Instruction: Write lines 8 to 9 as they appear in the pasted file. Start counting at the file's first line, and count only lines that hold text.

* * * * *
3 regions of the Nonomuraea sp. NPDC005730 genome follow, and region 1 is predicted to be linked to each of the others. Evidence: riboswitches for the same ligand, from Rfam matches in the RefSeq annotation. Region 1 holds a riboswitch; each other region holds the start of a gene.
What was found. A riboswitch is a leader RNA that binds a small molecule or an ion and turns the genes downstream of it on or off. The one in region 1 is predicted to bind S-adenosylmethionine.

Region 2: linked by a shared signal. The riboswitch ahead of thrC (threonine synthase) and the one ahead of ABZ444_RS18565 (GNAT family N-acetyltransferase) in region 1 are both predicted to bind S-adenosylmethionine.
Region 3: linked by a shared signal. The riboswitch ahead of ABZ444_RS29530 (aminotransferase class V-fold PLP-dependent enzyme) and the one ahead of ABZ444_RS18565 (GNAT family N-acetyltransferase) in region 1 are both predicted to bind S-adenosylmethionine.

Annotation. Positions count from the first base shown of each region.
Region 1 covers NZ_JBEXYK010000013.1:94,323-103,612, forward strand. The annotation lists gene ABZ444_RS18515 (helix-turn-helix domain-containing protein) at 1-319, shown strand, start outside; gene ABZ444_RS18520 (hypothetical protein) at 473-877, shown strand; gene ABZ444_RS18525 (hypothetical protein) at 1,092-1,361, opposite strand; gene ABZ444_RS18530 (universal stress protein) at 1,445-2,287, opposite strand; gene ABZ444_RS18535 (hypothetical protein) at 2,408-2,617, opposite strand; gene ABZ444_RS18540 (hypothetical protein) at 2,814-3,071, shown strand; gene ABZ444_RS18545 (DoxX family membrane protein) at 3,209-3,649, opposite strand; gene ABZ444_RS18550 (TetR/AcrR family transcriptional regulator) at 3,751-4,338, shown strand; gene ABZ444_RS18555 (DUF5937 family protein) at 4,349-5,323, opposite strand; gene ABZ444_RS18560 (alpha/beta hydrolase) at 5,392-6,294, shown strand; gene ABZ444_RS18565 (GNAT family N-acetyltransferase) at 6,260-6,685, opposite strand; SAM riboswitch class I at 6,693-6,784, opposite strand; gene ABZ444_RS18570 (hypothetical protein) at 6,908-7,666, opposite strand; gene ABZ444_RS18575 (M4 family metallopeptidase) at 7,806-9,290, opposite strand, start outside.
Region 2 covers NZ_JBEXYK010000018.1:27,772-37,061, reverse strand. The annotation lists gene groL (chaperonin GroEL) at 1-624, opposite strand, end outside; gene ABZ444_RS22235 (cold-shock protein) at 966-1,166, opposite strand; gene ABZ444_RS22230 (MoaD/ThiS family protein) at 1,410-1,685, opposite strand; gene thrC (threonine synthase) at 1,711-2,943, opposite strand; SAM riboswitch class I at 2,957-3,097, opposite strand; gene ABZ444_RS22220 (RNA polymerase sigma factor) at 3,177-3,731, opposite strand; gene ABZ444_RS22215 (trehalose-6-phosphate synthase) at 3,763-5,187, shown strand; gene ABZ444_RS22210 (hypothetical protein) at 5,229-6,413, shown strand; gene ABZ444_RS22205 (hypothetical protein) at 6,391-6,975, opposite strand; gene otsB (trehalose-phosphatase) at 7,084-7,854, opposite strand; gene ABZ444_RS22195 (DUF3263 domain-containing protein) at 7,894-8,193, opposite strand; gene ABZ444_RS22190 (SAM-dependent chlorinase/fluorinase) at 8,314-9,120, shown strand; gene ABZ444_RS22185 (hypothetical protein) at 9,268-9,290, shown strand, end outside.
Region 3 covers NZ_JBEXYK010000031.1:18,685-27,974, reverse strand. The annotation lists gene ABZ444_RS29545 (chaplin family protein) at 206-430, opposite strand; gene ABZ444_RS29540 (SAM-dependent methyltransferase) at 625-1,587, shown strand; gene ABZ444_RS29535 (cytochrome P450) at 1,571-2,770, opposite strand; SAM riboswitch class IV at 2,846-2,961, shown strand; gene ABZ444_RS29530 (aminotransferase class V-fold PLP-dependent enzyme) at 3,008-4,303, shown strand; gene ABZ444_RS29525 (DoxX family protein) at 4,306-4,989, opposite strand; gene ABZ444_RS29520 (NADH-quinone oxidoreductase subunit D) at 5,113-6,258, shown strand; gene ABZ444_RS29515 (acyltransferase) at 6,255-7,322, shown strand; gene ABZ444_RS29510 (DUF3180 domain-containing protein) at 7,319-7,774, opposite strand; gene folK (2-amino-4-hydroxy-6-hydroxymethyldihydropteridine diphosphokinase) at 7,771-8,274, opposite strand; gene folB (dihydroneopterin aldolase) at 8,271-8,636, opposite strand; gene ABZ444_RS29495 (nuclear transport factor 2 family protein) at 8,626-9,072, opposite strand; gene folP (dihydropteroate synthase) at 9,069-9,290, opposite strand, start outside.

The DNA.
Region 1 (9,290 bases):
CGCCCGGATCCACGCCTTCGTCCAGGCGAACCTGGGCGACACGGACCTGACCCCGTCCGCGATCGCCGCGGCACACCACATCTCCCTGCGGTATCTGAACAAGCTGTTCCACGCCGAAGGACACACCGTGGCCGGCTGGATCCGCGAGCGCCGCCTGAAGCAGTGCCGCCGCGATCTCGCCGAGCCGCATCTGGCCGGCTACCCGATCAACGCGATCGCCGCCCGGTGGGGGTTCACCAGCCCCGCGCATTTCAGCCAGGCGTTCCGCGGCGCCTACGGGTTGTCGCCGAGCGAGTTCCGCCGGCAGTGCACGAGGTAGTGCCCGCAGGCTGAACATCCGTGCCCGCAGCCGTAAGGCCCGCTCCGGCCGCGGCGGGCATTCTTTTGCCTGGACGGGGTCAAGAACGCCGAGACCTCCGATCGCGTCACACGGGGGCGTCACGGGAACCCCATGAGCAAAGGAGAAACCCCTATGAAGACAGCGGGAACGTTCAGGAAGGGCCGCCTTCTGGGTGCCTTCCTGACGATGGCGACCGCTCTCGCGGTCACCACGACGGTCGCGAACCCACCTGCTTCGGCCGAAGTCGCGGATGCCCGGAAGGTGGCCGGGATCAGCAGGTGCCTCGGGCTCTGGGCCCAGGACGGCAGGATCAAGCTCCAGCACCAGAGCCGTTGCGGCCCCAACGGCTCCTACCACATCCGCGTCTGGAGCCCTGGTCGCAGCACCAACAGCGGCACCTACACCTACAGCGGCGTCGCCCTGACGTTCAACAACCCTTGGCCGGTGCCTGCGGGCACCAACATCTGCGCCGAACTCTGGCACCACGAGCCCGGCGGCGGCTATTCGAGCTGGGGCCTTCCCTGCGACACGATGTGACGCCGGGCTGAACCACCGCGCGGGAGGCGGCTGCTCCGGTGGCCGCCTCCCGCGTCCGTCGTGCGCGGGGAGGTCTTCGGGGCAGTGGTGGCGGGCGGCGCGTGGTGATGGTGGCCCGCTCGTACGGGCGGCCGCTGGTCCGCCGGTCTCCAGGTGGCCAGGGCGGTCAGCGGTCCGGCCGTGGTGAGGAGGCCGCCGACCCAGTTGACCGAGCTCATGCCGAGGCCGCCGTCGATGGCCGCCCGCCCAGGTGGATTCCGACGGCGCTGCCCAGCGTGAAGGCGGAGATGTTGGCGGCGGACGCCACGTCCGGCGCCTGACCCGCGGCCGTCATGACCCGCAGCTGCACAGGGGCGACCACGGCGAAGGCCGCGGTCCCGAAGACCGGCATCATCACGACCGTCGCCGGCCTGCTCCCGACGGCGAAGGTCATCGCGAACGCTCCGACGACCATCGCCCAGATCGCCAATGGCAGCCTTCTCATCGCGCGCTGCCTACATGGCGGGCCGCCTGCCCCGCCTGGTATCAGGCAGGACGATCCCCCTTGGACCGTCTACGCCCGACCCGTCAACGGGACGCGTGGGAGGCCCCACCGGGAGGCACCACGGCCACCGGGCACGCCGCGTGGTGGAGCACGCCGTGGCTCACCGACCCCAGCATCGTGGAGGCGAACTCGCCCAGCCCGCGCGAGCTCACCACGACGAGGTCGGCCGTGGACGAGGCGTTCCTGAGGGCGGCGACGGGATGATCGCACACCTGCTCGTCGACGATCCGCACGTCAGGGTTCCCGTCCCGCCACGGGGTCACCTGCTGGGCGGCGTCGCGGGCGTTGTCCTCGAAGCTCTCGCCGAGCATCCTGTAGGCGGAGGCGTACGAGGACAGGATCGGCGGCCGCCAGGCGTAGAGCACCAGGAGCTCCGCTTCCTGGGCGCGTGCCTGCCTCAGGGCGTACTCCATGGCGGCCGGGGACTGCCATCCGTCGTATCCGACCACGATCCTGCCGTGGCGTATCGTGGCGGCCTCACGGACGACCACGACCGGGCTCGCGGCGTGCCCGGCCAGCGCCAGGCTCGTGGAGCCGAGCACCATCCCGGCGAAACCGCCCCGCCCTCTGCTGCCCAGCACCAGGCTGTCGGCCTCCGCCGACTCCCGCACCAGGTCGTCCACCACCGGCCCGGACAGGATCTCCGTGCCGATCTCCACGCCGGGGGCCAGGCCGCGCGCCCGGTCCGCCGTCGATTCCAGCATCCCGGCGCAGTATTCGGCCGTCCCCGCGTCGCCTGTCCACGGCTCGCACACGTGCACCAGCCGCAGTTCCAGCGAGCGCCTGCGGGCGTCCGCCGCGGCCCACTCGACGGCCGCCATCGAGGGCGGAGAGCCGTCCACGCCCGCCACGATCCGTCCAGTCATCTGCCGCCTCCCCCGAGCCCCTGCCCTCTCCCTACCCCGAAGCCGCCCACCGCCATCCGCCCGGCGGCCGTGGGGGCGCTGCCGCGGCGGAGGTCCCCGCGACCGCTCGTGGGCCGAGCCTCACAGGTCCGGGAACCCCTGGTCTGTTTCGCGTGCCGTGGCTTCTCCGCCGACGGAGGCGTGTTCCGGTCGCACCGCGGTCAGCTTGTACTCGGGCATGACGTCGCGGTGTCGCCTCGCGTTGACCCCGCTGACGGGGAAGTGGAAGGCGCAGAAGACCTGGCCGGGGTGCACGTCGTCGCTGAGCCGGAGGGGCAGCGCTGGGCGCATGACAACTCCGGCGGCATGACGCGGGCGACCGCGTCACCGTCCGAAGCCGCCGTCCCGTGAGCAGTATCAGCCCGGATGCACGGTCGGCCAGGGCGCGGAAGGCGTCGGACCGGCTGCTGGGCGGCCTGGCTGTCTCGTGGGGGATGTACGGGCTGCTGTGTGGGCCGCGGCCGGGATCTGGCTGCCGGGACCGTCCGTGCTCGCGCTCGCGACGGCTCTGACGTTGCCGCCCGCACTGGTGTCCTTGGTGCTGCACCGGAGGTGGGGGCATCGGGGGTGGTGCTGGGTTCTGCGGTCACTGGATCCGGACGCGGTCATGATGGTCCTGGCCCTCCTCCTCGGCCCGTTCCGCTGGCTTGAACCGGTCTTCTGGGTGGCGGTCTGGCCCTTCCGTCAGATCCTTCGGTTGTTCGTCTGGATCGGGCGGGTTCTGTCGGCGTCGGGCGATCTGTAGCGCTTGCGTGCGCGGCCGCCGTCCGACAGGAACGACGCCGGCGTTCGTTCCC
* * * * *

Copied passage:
Region 3 covers NZ_JBEXYK010000031.1:18,685-27,974, reverse strand. The annotation lists gene ABZ444_RS29545 (chaplin family protein) at 206-430, opposite strand; gene ABZ444_RS29540 (SAM-dependent methyltransferase) at 625-1,587, shown strand; gene ABZ444_RS29535 (cytochrome P450) at 1,571-2,770, opposite strand; SAM riboswitch class IV at 2,846-2,961, shown strand; gene ABZ444_RS29530 (aminotransferase class V-fold PLP-dependent enzyme) at 3,008-4,303, shown strand; gene ABZ444_RS29525 (DoxX family protein) at 4,306-4,989, opposite strand; gene ABZ444_RS29520 (NADH-quinone oxidoreductase subunit D) at 5,113-6,258, shown strand; gene ABZ444_RS29515 (acyltransferase) at 6,255-7,322, shown strand; gene ABZ444_RS29510 (DUF3180 domain-containing protein) at 7,319-7,774, opposite strand; gene folK (2-amino-4-hydroxy-6-hydroxymethyldihydropteridine diphosphokinase) at 7,771-8,274, opposite strand; gene folB (dihydroneopterin aldolase) at 8,271-8,636, opposite strand; gene ABZ444_RS29495 (nuclear transport factor 2 family protein) at 8,626-9,072, opposite strand; gene folP (dihydropteroate synthase) at 9,069-9,290, opposite strand, start outside.

The DNA.